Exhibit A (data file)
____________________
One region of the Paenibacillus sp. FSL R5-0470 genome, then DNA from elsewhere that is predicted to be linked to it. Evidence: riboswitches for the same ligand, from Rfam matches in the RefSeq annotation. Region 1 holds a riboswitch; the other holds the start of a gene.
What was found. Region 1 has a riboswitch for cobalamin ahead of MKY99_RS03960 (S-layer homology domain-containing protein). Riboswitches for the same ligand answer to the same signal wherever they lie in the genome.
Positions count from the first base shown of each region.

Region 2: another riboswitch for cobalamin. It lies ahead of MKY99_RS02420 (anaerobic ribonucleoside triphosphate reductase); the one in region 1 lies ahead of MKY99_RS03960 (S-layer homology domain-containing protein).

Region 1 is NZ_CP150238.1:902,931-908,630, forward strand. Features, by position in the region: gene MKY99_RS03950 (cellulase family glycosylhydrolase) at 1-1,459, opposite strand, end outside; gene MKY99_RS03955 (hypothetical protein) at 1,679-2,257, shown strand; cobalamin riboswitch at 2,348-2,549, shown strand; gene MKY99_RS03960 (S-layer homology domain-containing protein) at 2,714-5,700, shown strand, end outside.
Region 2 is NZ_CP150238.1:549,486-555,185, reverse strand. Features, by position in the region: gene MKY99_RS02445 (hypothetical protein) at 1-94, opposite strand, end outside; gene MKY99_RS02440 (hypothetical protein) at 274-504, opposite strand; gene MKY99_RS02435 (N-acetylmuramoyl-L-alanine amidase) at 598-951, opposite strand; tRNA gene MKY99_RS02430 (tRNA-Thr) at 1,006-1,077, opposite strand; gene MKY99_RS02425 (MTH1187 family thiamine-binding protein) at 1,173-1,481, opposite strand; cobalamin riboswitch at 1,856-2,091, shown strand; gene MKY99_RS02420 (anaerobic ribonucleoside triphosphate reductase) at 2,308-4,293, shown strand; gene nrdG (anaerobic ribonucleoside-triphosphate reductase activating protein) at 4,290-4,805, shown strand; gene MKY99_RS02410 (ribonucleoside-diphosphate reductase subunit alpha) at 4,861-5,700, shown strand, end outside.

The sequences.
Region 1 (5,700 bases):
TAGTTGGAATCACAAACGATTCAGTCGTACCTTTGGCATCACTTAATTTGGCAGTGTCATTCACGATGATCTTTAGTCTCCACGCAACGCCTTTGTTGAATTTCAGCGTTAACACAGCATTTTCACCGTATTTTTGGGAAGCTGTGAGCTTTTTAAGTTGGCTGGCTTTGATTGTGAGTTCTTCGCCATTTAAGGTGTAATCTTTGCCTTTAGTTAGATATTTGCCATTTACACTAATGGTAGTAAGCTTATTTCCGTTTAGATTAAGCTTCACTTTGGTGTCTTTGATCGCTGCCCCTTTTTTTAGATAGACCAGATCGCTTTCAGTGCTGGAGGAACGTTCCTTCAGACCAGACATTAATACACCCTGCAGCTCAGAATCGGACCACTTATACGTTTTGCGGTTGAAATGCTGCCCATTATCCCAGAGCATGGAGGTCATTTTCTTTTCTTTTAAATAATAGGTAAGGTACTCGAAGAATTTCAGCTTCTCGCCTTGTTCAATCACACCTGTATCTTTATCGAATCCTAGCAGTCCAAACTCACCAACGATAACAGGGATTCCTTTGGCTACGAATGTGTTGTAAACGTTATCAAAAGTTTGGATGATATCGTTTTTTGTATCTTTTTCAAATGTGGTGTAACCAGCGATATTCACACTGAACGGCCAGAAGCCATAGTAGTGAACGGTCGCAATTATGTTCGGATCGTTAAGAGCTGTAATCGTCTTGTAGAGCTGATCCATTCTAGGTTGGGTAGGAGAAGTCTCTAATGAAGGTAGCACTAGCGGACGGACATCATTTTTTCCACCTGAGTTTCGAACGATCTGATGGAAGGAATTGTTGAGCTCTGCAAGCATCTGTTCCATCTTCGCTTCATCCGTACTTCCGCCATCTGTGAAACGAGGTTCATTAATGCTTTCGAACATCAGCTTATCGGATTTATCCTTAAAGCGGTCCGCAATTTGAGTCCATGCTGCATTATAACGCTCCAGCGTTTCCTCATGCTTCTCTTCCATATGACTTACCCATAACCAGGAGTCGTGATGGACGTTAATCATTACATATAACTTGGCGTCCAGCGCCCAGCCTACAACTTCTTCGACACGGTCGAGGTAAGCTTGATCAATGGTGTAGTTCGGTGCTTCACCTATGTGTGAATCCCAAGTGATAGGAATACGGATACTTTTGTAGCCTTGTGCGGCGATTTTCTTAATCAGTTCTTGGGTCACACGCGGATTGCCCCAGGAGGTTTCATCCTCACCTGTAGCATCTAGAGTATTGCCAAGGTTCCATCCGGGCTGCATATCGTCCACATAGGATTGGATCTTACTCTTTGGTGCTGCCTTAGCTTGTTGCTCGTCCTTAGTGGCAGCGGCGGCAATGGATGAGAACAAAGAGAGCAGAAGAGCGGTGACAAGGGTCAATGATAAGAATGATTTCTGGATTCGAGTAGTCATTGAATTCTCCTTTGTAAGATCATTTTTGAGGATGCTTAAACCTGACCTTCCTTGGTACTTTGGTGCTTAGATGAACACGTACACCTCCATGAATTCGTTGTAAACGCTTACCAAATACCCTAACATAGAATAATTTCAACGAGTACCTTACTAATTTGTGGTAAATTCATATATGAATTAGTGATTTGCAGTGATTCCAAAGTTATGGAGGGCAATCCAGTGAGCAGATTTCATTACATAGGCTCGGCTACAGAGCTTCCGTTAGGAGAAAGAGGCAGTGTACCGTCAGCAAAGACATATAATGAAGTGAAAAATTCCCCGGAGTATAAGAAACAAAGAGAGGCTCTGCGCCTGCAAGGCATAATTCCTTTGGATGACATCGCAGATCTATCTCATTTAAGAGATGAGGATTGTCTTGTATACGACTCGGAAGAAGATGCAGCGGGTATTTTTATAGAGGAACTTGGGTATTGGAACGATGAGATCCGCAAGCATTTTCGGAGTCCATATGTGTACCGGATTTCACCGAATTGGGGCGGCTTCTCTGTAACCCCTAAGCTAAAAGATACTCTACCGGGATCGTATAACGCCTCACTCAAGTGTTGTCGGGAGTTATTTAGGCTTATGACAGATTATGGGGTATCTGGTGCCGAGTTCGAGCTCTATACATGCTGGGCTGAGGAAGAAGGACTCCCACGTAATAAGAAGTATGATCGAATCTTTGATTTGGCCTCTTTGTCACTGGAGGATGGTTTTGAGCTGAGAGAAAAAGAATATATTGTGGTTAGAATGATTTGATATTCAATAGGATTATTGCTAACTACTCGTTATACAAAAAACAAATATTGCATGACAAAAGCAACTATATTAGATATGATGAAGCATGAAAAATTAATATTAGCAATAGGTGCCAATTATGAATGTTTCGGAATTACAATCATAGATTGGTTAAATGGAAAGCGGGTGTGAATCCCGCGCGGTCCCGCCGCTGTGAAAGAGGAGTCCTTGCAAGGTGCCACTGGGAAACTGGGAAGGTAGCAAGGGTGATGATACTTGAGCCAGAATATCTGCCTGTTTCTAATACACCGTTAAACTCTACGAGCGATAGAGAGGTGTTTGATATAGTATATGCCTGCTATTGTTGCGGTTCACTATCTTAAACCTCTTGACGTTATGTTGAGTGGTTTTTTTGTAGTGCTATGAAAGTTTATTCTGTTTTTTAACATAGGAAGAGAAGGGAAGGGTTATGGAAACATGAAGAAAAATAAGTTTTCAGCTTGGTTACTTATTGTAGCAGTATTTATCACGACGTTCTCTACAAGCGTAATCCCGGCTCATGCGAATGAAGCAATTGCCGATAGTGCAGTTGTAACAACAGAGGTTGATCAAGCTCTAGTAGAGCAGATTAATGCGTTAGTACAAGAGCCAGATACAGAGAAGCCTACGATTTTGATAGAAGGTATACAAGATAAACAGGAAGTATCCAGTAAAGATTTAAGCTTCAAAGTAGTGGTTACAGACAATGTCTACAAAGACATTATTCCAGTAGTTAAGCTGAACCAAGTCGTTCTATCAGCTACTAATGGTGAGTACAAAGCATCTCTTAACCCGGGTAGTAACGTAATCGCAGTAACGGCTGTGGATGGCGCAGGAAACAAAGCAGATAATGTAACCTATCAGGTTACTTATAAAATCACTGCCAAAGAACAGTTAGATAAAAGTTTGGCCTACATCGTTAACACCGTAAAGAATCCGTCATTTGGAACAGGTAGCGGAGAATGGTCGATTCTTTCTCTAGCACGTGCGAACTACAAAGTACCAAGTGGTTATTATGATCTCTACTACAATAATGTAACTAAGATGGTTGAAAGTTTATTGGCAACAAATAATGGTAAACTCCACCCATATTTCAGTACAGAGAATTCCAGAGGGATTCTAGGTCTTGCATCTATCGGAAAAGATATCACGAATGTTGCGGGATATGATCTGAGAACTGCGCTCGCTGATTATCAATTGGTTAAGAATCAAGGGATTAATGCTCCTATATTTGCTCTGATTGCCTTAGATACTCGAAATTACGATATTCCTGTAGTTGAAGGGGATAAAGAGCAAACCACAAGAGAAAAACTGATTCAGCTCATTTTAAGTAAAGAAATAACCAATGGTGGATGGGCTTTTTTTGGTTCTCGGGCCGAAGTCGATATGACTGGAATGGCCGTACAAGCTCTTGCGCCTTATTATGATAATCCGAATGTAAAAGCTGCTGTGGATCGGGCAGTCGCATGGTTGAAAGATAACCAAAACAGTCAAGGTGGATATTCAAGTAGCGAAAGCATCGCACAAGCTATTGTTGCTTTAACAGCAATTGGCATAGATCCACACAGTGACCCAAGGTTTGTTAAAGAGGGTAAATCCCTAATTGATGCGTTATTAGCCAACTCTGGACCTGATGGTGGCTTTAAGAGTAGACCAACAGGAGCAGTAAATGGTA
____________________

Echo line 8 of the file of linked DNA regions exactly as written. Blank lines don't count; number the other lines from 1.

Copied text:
Region 1 (5,700 bases):